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Clients and Attorneys Going in Different Directions: Marital Fault or Bad Behavior by the Other Parent

Clients and Attorneys Going in Different Directions: Marital Fault or Bad Behavior by the Other Parent

Clients and Attorneys Going in Different Directions:  Marital Fault or Bad Behavior by the Other Parent In the Beginning . . .  By the time someone talks with an attorney about a divorce or a custody case, it is safe to say that it isn’t because something great just happened. Most people are struggling to make sense of what has just happened to them, or what finally became the last straw. Clients are devastated, shocked, angry, traumatized and anxious to vent about how the other person has betrayed and hurt them. Each case is unique but this article is a general response to a common question that clients ask me: Why are we worrying about this [insert something that’s tedious and dull] when I can prove my ex did [insert something that’s awful and life-changing]. What’s Your Attorney Doing? Meanwhile, after you have bared your soul to the attorney and handed a check or credit card to the receptionist, the attorney and his or her staff members are doing lots of busy-work.  All they appear to be doing is wasting time, filing court paperwork, gathering tons of financial records, drafting financial affidavits (budgets for court), listing details of property and debts, and perhaps doing discovery and then mediation. Clients quickly become disappointed and frustrated once they discover that fault and bad behavior won’t usually be addressed in depth until after all of that is completed, and then a trial. Unfortunately, it can easily take a year after you start the court process for a judge to make the final ruling on your case.   What Are Your Attorney’s Priorities? It might seem like your attorney isn’t really listening to what’s important to you, or that his or her goals appear to be at odds with yours. This legal process is backwards in the sense that clients have to deal with serious emotional turmoil and upheaval at the beginning of a case, but your attorney must work with an eye towards the end of a case. This means that the attorney might have to set aside what’s right and wrong at the beginning of a case to start building a foundation for the case before reaching those matters. One of the hardest lessons I learned upon my arrival at law school was that courts don’t dole out justice. In fact, they usually don’t focus on justice. Instead, courts apply the law to the facts of each case. The law must be your attorney’s priority. Attorneys...

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What Do All Those Custody Labels Mean? Legal Custody

What Do All Those Custody Labels Mean? Legal Custody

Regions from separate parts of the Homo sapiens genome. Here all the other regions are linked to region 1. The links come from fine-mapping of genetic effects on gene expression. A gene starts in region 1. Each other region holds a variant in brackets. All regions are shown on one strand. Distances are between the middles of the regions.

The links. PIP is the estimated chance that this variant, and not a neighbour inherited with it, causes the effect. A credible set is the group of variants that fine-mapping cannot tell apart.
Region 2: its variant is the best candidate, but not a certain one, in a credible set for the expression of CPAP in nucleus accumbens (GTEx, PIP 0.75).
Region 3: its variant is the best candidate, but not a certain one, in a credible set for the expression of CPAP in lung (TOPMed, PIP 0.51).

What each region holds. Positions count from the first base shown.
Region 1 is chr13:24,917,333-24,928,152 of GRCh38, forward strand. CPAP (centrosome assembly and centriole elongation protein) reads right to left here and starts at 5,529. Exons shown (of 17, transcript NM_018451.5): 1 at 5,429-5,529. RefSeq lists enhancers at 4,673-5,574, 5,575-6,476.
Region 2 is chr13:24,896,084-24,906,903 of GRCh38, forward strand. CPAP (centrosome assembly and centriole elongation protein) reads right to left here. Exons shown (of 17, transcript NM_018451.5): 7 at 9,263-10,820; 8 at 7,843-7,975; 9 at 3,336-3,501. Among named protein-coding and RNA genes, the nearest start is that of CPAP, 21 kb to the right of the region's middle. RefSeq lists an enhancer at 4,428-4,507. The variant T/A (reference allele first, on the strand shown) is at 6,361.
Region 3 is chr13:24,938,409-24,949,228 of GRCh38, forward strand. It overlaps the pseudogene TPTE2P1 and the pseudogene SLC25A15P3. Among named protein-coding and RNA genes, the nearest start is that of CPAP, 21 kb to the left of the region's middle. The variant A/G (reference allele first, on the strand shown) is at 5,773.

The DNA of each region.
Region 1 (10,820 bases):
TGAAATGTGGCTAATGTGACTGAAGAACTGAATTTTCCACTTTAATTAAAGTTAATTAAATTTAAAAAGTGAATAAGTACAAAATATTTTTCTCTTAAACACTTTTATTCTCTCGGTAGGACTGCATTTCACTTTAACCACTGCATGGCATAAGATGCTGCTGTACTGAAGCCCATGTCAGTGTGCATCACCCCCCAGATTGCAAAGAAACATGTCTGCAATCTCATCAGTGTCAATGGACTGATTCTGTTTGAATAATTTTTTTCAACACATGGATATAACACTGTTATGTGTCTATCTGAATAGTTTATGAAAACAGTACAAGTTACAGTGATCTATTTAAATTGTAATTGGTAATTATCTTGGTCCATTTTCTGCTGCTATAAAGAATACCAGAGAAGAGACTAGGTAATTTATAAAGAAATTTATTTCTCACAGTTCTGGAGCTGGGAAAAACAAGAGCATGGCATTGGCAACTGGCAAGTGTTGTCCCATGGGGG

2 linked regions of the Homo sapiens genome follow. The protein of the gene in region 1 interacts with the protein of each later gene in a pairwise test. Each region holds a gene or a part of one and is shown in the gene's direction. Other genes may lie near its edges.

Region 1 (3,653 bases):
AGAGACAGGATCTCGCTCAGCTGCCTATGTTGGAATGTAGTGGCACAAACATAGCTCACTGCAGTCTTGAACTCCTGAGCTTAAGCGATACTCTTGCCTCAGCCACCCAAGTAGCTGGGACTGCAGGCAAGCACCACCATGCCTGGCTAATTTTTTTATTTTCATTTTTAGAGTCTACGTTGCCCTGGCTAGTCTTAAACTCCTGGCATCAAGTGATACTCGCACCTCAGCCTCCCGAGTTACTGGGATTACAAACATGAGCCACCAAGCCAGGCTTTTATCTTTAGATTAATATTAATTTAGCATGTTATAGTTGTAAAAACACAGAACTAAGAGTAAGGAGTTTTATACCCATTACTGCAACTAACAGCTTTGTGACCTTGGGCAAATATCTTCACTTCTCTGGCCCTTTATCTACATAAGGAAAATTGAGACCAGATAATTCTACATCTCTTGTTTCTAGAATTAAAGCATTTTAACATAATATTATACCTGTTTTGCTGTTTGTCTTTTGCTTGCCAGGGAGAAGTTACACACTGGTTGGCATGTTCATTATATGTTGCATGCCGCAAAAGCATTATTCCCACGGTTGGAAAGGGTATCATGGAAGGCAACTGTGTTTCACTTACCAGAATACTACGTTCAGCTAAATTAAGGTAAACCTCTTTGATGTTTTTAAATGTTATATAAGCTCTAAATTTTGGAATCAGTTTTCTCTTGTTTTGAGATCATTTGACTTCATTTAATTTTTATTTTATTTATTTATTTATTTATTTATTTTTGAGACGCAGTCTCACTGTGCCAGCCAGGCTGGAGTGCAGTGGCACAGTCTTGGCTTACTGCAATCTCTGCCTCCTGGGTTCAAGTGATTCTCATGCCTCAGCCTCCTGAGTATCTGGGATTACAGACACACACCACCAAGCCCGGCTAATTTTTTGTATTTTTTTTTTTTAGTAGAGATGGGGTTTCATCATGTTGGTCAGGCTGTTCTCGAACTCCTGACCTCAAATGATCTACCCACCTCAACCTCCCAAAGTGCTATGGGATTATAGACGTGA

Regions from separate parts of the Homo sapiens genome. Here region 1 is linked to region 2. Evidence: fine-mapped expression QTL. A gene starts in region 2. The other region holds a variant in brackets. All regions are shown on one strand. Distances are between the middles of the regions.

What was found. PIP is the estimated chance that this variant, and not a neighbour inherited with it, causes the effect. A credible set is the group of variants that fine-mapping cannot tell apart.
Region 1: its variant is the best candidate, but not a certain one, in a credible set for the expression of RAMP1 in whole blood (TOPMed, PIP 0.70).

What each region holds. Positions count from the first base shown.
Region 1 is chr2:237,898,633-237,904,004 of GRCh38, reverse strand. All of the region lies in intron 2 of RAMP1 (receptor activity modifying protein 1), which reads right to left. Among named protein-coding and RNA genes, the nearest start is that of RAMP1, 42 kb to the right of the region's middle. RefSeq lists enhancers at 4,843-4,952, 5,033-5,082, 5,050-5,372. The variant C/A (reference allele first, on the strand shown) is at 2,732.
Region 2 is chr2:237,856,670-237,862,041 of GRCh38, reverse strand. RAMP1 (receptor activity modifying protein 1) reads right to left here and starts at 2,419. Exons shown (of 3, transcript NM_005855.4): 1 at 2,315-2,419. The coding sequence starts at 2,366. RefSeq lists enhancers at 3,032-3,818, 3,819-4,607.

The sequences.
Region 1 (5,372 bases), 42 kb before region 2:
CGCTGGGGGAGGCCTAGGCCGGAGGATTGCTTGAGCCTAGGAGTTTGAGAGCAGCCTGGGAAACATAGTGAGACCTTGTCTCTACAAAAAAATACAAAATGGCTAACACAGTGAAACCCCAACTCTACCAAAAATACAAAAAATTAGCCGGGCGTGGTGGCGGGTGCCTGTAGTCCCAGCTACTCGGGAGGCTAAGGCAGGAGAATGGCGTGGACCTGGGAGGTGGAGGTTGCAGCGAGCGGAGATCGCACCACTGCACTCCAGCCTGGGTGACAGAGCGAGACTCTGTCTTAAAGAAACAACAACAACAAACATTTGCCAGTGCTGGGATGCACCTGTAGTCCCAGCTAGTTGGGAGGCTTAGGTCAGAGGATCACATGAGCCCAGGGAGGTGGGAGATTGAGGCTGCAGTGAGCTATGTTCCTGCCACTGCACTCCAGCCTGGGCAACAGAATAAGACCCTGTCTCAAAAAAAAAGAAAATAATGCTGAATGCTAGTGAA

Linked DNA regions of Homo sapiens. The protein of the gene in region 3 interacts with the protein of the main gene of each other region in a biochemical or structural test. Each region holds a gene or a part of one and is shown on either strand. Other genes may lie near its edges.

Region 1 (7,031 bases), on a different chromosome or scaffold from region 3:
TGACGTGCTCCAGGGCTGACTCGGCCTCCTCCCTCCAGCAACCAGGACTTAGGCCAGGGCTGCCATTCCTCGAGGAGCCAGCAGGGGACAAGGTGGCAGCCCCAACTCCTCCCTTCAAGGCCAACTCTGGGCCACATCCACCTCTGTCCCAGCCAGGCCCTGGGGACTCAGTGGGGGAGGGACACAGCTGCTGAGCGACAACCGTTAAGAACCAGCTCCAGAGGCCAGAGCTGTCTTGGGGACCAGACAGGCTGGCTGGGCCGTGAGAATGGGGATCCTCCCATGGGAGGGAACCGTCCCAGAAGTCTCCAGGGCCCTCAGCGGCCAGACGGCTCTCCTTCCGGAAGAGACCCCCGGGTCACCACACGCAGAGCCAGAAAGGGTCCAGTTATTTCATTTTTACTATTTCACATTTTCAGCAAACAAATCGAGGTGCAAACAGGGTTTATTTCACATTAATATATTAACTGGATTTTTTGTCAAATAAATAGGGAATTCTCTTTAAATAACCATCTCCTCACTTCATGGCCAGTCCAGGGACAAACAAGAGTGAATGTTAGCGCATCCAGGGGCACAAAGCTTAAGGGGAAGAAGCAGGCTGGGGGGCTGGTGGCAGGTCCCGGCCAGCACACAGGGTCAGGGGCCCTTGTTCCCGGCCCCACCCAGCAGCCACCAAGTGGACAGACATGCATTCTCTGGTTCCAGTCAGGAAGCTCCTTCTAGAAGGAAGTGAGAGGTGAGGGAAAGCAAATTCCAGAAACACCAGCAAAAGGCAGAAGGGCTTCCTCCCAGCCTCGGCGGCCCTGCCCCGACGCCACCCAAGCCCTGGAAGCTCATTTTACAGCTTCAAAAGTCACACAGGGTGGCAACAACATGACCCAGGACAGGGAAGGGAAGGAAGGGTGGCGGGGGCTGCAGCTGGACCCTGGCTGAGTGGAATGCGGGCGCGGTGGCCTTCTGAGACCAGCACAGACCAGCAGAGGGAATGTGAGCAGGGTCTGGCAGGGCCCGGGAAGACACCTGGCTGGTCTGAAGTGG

What Do All Those Child Custody Labels Really Mean? (Part 1 of 2) This article focuses on legal custody. Parents will fight tooth and nail about what kind of custody each of them should have. They are extremely concerned about the term custody. There are many parenting labels including visitation, joint custody, sole custody, physical custody and legal custody. Our state statute doesn’t help much. In fact, it probably creates more confusion. NC Gen. Stat. §50-13.1(a) states: Unless a contrary intent is clear, the word “custody” shall be deemed to include custody or visitation or both.” However, our case law and the NC Child Support Guidelines do give us more details about those labels. I’ve tried to avoid legalese, but some of it is inevitable. Our Changing Values  Unlike some states, our state law doesn’t start by assuming that any particular type of custody will exist. But a few years ago, it came just shy of it when the state policy was written to promote “child-centered parenting . . . and encourage . . . court practices that reflect the active and ongoing participation of both parents in the child’s life and contact with both parents when such is in the child’s best interest…” NC Gen. Stat. §50-13.01. This was significant because it wasn’t too many years ago that courts almost automatically gave moms custody of young children. The now debunked law of traditional custody, called the Tender Years Doctrine, assumed young children of tender years should be with their mothers if at all possible. Now, if either parent requests joint custody, the court is legally obligated to consider it. NC Gen. Stat. §50-13.2(a). Legal Custody (Parenting Decisions) Legal custody is decision-making custody, the right to make significant long-term decisions that impact a child’s life and welfare, such as a child’s education, health, medical care, discipline, and religious training, to name a few. Contrast that with physical custody, the day-to-day decision-making such as what bed-time is best or how long a child may spend on social media on a school night. There are three types of legal custody. Joint Legal Custody The trend these days is to award joint legal custody to parents, meaning that both parents equally share the decision-making. Ironically, when parents share joint custody, neither parent can veto the other, so neither parent really has any more rights to make a decision than the other. But, the system of checks and balances provides some incentive for decent behavior. If one parent acts badly or makes poor decisions,...